MR. LEHRER: My reading of Russia House, in fact, is that everybody else has changed except the intelligence professions.
MR. LEHRER: Mostly.
MR. CORNWELL: Yes. I think that's more a metaphor. I mean, I try to use the secret world to describe the overt world, if you will. I think what that perception is saying is that it's possible that we have in the course of arming ourselves perpetually during the cold war atmosphere built ourselves a dinosaur that we can't turn around. I think I'm right in saying that 3/5 of the American engineers are engaged in the defense industrial complex. That's a hell of a big economic commitment of manpower. Anybody would be pretty reluctant to say, okay boys, we'll find new work for you. So sometimes the capability produces a situation of its own which is no longer related to the target for which it was created.
MR. LEHRER: Here again you may disagree with this, but my reading of Russia House is that what you're saying they're not going to give the story away but the main character makes an individual decision.
MR. LEHRER: And you think it's the individual decisions that have to be made before there's going to be any institutional decisions, they will come after that, is that correct?
MR. CORNWELL: As I said to you before, I think this is a time when we're going to have to turn around our thinking to a great extent. We've got to move our statesmen forward and I think in the story as it is told, and obviously it has a present relevance as far as I see it, the institutional thinking was so out of step with what was going on that all that was left was individual judgment. There does come a point here too, as Smiley, himself, is saying, the when is the question about when could it happen that institutional guidance, patriotism, if you will, in this case, institutional commitment, actually outlives its purpose and imposes on me and upon my conscience individual strains which I cannot support.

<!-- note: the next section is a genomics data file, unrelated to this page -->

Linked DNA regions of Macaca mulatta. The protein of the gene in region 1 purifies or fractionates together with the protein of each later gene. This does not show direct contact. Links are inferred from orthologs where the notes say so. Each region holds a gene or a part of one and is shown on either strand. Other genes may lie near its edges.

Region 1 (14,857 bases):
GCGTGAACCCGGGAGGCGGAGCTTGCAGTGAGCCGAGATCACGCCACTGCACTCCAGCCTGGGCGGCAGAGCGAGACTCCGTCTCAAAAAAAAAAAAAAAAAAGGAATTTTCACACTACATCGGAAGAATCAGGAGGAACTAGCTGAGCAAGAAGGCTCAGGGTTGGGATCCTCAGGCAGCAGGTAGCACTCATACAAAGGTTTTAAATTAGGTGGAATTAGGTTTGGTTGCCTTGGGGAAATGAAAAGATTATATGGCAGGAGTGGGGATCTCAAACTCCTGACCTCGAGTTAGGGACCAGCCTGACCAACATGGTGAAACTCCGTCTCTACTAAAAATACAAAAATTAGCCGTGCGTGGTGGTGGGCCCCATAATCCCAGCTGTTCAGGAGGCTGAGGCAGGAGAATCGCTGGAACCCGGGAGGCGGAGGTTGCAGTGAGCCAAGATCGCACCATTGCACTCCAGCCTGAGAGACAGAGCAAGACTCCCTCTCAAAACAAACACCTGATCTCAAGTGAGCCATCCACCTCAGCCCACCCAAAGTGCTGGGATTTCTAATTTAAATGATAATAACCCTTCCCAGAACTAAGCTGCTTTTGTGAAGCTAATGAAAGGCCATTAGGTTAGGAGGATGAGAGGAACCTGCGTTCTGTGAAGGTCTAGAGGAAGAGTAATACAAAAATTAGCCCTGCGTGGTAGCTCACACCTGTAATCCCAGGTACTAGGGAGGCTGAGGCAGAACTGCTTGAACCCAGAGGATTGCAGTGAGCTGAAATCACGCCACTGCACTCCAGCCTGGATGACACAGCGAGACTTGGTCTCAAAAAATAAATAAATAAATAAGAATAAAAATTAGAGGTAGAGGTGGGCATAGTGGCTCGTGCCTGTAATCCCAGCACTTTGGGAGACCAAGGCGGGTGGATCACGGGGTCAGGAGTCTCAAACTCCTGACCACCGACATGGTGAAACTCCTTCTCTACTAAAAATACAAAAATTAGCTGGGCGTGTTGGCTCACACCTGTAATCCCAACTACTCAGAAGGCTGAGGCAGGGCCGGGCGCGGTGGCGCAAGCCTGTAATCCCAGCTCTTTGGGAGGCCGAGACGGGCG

MR. LEHRER: Do you see that happening in a major way in the glasnost, perestroika?
DAVID CORNWELL, "John le Carre": I think in some ways that we're not aware of in the West, we have to undertake our own perestroika. I think that Europe is far ahead of the United States, for example, in its thinking about the perestroika and glasnost. I think it perfectly proper that the United States should remain deeply cautious in a military sense. We're not going to unbuckle our guns immediately, that mustn't happen, but I think we have to be ready for some kind of much greater enthusiastic political commitment to what Gorbachev is trying to do and events of the last few weeks seemed to have said that to us very loud.